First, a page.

Monday, November 1, 2010

A wardrobe malfunction waiting to happen

I got up at 6:30 to walk the dog. I was feeling good about being up early, getting the day started right. And then I considered my choices of attire for a pre-dawn walk in 40-degree weather.
  • pants: black, dark gray, or navy
  • jacket: dark gray or navy
  • gloves: black
  • hat: brown, black, or dark gray
At least the dog is reflective.

Saturday, October 30, 2010

Here's your headline: Bunnies Bite Breslin, Breslin Bleeds Badly

I am pleased to announce that this blog has been named one of the top Pre-K teacher blogs in the Midwest! Thanks to Teacher Salary Info for the much-deserved, if geographically iffy, plaudits. We wear our badge with pride.
If you're coming here looking for information about preschool teaching, I should warn you that you may have to dig a little to find it. Also, please ignore the post entitled "Britney Spears Sex Riot."
New trivia coming soon. Really, this time I mean it.

Tuesday, October 5, 2010

Also, that two-week-old grilled cheese could not have been tasty

We begin this week with Finn, praying to his newly created Cheesy Savior for a win in their first football game...

... and I'm out.

Last season's timeline was... flexible, but Murphy & Co. could at least plead poetic license for stretching the last two weeks before each competition over five or six episodes. But what school, at any level, has its first football game of the season after a month of classes? This time last year, the team was already 0-6. And while we're on the subject of football, Sam gets leveled by a defensive back who was "cheating right all night," then we come back from commercial to a bit about him being injured by a 23-year-old left tackle on steroids? Left tackle is an offensive position, for Pete's sake. If we're not even going to pretend to get the details right, I'm not going to pretend to watch this as anything other than a 70's-style sitcom in which time does not exist and every episode ends with no permanent changes to anyone's world. It's a shame.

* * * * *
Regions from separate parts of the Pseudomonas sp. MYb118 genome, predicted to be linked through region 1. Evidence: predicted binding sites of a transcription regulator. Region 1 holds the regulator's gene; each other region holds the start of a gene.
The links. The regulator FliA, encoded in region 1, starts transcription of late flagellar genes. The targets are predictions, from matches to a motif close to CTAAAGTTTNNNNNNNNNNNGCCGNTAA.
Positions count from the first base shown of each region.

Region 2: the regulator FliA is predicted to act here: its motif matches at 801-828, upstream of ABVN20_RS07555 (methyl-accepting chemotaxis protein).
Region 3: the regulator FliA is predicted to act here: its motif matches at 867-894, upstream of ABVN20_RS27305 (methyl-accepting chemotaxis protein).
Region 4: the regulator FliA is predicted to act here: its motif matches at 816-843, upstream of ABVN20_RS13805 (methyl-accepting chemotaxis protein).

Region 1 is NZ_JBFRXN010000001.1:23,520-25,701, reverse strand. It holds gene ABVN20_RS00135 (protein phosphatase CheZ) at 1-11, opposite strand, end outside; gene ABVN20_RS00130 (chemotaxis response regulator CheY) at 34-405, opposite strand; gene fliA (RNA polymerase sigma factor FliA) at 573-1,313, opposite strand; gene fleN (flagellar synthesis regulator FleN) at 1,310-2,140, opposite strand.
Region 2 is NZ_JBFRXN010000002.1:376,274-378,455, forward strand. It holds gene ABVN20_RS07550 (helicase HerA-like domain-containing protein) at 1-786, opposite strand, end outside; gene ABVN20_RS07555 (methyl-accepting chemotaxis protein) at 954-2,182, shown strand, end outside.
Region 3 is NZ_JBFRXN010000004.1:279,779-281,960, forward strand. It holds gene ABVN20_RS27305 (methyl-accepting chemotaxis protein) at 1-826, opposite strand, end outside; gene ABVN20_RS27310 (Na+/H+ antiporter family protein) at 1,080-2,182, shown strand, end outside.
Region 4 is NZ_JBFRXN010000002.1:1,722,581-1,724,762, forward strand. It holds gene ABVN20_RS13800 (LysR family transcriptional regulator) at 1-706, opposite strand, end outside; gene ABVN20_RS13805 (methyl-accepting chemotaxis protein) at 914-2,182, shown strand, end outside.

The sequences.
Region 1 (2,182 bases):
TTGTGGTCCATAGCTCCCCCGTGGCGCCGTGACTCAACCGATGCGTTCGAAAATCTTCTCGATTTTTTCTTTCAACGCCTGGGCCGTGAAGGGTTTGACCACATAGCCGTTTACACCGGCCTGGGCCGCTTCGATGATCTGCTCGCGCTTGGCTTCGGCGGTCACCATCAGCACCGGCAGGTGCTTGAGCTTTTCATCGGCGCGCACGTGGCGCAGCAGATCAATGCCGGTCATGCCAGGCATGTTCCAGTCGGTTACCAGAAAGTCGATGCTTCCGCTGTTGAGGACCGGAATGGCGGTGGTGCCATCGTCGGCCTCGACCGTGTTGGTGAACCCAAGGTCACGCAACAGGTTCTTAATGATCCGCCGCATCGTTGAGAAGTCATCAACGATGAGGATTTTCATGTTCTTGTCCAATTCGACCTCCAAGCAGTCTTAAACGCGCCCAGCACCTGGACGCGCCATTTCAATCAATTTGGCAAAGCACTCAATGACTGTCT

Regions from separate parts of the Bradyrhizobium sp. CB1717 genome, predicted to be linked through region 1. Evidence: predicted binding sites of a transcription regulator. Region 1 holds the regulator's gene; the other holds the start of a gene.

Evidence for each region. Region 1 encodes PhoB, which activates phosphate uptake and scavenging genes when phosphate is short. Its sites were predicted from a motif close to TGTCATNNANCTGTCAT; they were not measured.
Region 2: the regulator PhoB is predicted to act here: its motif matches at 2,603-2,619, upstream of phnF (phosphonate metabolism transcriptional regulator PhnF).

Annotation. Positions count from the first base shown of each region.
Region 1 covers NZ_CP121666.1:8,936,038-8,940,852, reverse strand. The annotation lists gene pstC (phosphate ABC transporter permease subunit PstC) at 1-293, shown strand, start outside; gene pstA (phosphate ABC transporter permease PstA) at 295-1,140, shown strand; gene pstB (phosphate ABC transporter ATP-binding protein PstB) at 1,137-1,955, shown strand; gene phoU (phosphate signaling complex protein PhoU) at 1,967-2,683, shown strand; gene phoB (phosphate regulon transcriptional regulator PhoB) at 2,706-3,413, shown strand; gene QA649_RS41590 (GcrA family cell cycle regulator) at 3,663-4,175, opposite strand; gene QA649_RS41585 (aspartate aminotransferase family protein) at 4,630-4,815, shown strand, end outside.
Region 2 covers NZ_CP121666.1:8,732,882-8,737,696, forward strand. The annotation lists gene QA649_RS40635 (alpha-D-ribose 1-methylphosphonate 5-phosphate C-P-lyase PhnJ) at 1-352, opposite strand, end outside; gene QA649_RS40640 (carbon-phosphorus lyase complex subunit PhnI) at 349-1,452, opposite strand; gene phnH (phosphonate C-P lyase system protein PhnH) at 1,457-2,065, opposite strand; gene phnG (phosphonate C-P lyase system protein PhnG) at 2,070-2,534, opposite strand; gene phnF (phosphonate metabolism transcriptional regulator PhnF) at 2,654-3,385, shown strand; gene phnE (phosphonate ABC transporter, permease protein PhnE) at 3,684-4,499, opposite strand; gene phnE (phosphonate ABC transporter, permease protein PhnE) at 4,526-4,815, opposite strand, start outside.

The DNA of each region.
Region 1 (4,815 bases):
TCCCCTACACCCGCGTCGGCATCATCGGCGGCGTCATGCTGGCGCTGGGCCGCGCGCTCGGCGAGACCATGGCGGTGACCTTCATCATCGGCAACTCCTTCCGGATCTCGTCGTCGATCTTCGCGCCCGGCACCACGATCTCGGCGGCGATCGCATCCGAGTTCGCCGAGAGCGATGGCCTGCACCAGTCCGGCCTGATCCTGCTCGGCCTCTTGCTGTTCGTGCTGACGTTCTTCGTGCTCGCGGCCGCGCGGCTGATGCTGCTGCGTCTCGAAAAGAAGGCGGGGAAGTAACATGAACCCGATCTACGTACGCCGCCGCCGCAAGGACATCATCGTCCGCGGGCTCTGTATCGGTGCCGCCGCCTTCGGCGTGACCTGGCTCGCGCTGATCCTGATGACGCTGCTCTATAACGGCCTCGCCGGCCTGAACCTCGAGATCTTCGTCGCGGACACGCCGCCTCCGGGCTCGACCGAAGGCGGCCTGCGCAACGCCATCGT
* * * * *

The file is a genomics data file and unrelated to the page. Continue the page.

Trivia returns later this week.

Wednesday, September 29, 2010

Britney Spears Sex Riot

Today's Glee post is unnecessary, as there was no temporal placement (not to mention no real plot advancement). I give you instead the following link.